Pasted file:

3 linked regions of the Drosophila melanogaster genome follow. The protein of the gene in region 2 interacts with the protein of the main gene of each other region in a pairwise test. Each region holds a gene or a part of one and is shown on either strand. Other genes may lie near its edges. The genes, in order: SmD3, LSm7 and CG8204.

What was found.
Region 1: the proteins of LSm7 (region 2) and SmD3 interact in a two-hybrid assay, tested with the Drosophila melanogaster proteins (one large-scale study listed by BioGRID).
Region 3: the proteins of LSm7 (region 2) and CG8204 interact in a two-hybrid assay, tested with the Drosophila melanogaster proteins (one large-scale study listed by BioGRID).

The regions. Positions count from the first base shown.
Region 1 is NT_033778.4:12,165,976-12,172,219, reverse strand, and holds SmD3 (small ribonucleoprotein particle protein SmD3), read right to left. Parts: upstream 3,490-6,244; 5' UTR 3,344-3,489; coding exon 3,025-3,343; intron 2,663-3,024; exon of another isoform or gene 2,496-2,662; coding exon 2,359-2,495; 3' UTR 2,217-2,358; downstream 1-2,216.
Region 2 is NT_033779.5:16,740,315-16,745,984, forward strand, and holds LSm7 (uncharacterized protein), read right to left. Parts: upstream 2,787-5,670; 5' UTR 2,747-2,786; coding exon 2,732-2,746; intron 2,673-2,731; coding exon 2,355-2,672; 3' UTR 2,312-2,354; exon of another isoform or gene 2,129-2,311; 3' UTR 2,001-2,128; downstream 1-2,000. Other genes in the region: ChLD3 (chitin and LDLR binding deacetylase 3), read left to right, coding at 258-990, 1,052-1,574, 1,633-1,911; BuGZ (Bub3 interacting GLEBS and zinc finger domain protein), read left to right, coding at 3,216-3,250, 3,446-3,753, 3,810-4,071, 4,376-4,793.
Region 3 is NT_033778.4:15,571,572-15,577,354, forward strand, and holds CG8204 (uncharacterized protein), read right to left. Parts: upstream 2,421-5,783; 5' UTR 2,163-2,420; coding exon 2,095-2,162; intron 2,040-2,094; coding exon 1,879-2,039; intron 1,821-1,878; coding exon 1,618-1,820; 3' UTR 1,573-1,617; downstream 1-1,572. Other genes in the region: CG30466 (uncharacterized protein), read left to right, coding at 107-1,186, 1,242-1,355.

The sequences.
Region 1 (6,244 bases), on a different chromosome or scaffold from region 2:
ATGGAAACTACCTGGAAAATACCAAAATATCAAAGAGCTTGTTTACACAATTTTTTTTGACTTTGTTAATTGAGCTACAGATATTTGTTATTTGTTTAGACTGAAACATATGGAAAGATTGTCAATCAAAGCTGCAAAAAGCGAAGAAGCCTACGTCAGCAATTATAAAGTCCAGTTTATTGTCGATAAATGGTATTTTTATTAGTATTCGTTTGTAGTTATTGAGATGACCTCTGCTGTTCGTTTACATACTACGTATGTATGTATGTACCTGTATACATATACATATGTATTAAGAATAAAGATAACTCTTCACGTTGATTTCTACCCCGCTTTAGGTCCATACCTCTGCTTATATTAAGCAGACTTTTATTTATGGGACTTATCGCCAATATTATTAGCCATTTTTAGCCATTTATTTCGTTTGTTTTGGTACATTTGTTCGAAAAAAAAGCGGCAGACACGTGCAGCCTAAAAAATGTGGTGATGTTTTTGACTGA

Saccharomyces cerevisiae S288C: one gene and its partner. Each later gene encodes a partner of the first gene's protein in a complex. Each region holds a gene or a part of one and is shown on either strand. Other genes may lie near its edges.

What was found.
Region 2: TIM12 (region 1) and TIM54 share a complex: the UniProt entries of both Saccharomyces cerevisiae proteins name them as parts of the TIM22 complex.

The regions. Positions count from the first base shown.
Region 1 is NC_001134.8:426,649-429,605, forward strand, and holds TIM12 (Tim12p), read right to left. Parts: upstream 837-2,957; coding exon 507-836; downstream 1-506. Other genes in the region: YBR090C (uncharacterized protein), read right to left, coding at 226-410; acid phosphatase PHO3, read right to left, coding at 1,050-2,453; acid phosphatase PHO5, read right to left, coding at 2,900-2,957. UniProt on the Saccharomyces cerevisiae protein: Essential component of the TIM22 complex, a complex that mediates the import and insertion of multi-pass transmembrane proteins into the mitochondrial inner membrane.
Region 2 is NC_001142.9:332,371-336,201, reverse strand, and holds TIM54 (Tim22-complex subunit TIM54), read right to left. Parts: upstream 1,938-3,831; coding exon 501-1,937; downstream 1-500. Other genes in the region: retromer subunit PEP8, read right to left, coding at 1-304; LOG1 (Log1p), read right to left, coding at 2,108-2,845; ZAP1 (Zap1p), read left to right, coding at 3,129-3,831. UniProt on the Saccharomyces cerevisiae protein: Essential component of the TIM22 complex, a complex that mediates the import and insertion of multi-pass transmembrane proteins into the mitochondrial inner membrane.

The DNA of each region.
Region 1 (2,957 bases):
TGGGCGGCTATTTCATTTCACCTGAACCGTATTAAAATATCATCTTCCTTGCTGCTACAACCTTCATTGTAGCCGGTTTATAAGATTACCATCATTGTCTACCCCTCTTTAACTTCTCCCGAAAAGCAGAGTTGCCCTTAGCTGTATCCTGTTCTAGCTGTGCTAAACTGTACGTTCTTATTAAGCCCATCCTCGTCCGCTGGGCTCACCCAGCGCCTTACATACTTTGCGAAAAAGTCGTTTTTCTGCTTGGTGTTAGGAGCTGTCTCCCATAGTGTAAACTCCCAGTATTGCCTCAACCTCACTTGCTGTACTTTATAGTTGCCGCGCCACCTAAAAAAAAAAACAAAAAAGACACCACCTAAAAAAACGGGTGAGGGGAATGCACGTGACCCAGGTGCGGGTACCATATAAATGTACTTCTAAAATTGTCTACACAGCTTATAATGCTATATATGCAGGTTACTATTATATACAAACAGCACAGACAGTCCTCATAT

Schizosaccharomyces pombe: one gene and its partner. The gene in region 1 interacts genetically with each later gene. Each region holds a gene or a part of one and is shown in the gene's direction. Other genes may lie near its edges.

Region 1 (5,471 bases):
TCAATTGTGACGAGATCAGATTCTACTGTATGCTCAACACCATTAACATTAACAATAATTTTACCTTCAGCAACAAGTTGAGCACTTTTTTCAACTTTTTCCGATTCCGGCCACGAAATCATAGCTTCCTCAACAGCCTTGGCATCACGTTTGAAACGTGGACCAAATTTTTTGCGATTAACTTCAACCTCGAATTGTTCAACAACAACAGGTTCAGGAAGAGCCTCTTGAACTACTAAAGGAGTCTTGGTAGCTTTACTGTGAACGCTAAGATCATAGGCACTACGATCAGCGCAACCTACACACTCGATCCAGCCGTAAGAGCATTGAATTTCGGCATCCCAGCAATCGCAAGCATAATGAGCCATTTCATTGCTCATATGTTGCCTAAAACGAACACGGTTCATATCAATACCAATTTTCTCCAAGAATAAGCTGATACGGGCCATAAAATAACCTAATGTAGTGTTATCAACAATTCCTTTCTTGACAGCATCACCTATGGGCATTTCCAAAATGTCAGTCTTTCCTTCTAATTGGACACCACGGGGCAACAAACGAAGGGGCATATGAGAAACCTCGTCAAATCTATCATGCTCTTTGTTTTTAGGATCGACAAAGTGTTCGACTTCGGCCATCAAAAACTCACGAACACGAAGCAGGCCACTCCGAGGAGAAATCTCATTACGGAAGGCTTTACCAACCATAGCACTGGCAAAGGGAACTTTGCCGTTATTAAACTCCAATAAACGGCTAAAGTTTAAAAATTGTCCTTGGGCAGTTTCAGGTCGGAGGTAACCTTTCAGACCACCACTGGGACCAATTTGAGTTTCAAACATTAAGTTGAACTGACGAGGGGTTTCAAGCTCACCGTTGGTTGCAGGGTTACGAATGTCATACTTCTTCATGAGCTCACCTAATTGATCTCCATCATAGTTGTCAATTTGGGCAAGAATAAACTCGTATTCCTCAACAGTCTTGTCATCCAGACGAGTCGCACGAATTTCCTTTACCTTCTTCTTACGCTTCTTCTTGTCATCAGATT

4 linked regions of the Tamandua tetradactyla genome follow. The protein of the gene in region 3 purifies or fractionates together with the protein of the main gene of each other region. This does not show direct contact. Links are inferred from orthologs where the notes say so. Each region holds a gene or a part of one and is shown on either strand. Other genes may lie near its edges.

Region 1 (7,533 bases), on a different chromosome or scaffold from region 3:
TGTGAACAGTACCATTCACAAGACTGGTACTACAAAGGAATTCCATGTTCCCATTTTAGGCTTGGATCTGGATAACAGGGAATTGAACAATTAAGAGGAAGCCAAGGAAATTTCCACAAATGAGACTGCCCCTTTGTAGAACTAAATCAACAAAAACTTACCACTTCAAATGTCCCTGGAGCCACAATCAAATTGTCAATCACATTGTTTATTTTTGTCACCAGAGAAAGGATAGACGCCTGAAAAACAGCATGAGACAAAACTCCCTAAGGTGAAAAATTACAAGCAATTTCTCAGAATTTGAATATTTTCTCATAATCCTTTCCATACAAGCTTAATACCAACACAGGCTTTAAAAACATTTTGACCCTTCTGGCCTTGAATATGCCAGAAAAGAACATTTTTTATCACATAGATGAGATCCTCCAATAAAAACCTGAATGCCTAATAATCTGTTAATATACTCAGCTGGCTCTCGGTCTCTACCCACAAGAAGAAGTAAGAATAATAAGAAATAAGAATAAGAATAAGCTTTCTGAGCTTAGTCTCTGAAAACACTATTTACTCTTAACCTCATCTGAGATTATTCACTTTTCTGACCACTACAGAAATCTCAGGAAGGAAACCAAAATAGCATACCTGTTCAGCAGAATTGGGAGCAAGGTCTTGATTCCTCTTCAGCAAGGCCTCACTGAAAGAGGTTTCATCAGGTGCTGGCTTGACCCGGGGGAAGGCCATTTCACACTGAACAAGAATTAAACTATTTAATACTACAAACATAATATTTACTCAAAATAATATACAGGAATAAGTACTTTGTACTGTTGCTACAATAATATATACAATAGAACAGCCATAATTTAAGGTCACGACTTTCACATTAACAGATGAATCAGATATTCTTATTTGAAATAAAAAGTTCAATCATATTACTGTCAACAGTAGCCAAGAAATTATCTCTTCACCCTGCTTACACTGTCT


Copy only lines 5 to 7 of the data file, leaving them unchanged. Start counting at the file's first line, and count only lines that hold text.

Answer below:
The regions. Positions count from the first base shown.
Region 1 is NT_033778.4:12,165,976-12,172,219, reverse strand, and holds SmD3 (small ribonucleoprotein particle protein SmD3), read right to left. Parts: upstream 3,490-6,244; 5' UTR 3,344-3,489; coding exon 3,025-3,343; intron 2,663-3,024; exon of another isoform or gene 2,496-2,662; coding exon 2,359-2,495; 3' UTR 2,217-2,358; downstream 1-2,216.
Region 2 is NT_033779.5:16,740,315-16,745,984, forward strand, and holds LSm7 (uncharacterized protein), read right to left. Parts: upstream 2,787-5,670; 5' UTR 2,747-2,786; coding exon 2,732-2,746; intron 2,673-2,731; coding exon 2,355-2,672; 3' UTR 2,312-2,354; exon of another isoform or gene 2,129-2,311; 3' UTR 2,001-2,128; downstream 1-2,000. Other genes in the region: ChLD3 (chitin and LDLR binding deacetylase 3), read left to right, coding at 258-990, 1,052-1,574, 1,633-1,911; BuGZ (Bub3 interacting GLEBS and zinc finger domain protein), read left to right, coding at 3,216-3,250, 3,446-3,753, 3,810-4,071, 4,376-4,793.